'At the going down of the sun, and in the morning, we will remember them."
Another Anzac Day - although it's not the big one - next year will be the centennial of that dreadful exercise in military futility known in English as the Gallipoli Campaign, and to Turks as the Canakkale War. Next year, visitor numbers will be limited to politicians, celebrities and ordinary folk lucky enough to have their number drawn in a ballot.
This year, there are fewer restrictions, and the usual crowds of pilgrims from Downunder will this evening (NZT) converge on the beaches, battlefields and cemeteries where more than 11,000 of their grandfathers left their remains during eight months of bitter trench warfare.
I want to bisect the dates selected by Turks and Anzacs to commemorate the event. For Turks, it has passed. March 18 is when they celebrate their victory - sadly ironic for Australians and New Zealanders who remember April 25 as the day our boys came ashore at Anzac Cove.
As far as Ottoman commanders were concerned, the main threat came from battleships of the combined French and British navies trying to storm through the Dardanelles, heave-to at the entrance to the Bosporus, train their 15-inch guns on the Sultan's palace and offer him the chance to exit quietly with his hands up.
Like many well-laid and not-so-well-laid plans of mice and men, the naval gambit didn't come off. Three battleships - one French and two British - were sunk by the shore batteries and mines inhospitably placed by Ottoman defence forces.
The Royal Navy and its French allies beat a strategic retreat, and Plan B was put into action. That was the beach landings with which we antipodeans are more familiar. For their part, the Ottomans, trusting in conventional military wisdom which favours the defenders in a marine-based invasion, backed themselves to turn it back - which they ultimately did, after eight months of fairly pointless slaughter.
These days, what we descendants of those Anzac lads choose to commemorate is something more symbolic. At the time, the British Empire was still claiming to rule the seas and an empire on which the sun never set. New Zealanders were still colonials and thinking of Britain as "home"; the King and Country they were fighting for, George V and Mother England.
Many of us now, rightly or wrongly, look on April 25, 1915 as the date we began to grow up as a nation, to cut the imperial apron strings and to forge our own identity. The brave young men who performed above and beyond the call of duty in those Gallipoli valleys and on the ridges planted the seeds of independence and self-determination in our national psyche.
The day of commemoration in Turkey may be different, but that bloody struggle has an equally important place in the popular consciousness. Defeat in World War I heralded the end of the 600-year Ottoman Empire. Victory in the Canakkale War marked the beginning of the rise of Mustafa Kemal who went on to lead the resistance movement that turned back a military invasion, expelled occupying forces and founded the modern Republic of Turkey.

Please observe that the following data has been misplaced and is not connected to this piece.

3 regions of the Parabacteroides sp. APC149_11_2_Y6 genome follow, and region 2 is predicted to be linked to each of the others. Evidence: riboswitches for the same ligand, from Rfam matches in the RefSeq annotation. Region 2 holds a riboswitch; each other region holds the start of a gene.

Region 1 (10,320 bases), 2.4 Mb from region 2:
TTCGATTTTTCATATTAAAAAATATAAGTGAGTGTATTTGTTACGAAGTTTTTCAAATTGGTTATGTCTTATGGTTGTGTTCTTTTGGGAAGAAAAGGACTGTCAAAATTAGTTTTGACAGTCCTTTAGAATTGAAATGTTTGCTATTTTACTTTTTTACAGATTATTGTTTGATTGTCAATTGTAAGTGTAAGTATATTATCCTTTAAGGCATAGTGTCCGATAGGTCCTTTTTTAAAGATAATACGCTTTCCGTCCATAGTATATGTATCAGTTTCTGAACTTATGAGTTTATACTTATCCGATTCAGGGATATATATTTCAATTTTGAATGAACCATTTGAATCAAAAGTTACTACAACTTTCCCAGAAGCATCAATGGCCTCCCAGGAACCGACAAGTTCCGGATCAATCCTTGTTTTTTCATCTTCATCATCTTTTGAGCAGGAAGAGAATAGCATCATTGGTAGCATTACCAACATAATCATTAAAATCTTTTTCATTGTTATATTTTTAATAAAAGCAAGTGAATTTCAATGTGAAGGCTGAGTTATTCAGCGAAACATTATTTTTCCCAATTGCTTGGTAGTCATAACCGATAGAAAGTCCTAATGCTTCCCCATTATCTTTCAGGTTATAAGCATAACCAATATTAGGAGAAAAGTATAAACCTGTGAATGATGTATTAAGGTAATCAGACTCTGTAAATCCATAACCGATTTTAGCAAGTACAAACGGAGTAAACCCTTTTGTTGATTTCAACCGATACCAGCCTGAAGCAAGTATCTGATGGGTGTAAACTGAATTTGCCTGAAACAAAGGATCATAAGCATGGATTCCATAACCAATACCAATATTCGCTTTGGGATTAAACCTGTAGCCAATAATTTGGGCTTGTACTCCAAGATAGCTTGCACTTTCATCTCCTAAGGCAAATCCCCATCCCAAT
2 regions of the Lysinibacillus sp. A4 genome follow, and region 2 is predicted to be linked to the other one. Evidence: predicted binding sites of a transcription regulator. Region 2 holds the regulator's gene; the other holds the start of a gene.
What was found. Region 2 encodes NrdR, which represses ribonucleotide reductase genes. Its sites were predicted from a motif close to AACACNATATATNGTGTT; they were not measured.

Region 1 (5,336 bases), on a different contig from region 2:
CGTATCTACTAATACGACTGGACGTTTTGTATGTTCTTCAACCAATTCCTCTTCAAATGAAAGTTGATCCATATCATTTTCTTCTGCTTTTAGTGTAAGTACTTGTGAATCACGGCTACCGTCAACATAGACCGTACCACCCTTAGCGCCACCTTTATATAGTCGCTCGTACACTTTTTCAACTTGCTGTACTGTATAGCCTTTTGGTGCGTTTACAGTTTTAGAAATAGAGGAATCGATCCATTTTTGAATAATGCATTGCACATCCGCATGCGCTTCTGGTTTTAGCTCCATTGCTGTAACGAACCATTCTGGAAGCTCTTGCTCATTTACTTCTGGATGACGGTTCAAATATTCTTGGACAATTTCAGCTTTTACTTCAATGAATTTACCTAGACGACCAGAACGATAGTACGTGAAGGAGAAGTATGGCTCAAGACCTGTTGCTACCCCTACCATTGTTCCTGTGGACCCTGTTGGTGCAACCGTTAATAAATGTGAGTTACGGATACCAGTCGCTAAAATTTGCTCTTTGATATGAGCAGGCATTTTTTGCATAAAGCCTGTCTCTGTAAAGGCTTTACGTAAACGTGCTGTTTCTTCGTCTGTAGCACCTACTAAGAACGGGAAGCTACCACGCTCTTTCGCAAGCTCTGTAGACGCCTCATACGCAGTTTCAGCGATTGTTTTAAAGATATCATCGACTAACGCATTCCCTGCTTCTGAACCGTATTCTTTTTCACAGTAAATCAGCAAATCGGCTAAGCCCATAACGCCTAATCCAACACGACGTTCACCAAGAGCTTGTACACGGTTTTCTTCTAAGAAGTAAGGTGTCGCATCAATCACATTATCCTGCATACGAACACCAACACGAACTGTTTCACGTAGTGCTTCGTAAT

Legends abound on both sides of extraordinary courage, heart-rending pathos and minor events with major repercussions. One such is known to Turks as "the watch that changed a nation's destiny". One of the crucial engagements of the campaign took place on the ridge of Conk Bay (Chunuk Bair). During that closely-fought encounter, a piece of shrapnel is said to have struck Colonel Mustafa Kemal in the chest. The watch in his breast pocket took the impact and very probably saved his life. Turks often say, "If not for Mustafa Kemal Ataturk, there would be no Turkey".
On the Anzac side, an enduring story is that of Private Simpson who, with his donkey, earned fame and gratitude by carrying wounded comrades back to the shore under constant fire in an area known as Shrapnel Gully. Prints of the man and his beast hang on walls of RSA clubrooms, and a statue by sculptor Wallace Anderson in the Australian War Memorial Museum in Melbourne enshrines the legend.
In Turkey too, statues are to be found embodying the courage and self-sacrifice of young men who managed to retain their humanity in those inhuman conditions. There is Corporal Seyit, a gunner who is reputed to have carried single-handedly three artillery shells weighing 275kg to the shore batteries silenced when the shell crane was damaged.
Another, in a location known to Anzacs as Pine Ridge, immortalises the deed of a Turkish soldier who carried a wounded Allied officer to safety. An article in the Daily Telegraph told how the officer, a captain, "lay in no man's land while a ferocious battle raged around him. A white flag tied to the muzzle of a rifle appeared from a Turkish trench and the shooting suddenly stopped. A Turkish soldier climbed from the trench, picked up the officer, delivered him to the Australian lines and returned to his own side".
The story is considered reliable since it was reported by Lieutenant Richard Casey, who later became Governor-General of Australia.
It is a surprising thing to me that Turks seem to harbour no resentment against the descendants of those Anzacs who invaded their country and killed 80,000 of their young men.
I have found that my New Zealand nationality seems to give me a special status in Turkey. We are accorded free-of-charge a three-month visitor's visa when we enter the country - a gesture our Government does not reciprocate.
The magnanimous words of Ataturk to the mothers of Anzac soldiers killed in action are often quoted: "Those heroes that shed their blood and lost their lives ... You are now lying in the soil of a friendly country. Therefore rest in peace. There is no difference between the Johnnies and the Mehmets to us where they lie side by side now here in this country of ours. You, the mothers, who sent your sons from faraway countries, wipe away your tears; your sons are now lying in our bosom and are in peace. After having lost their lives on this land they have become our sons as well."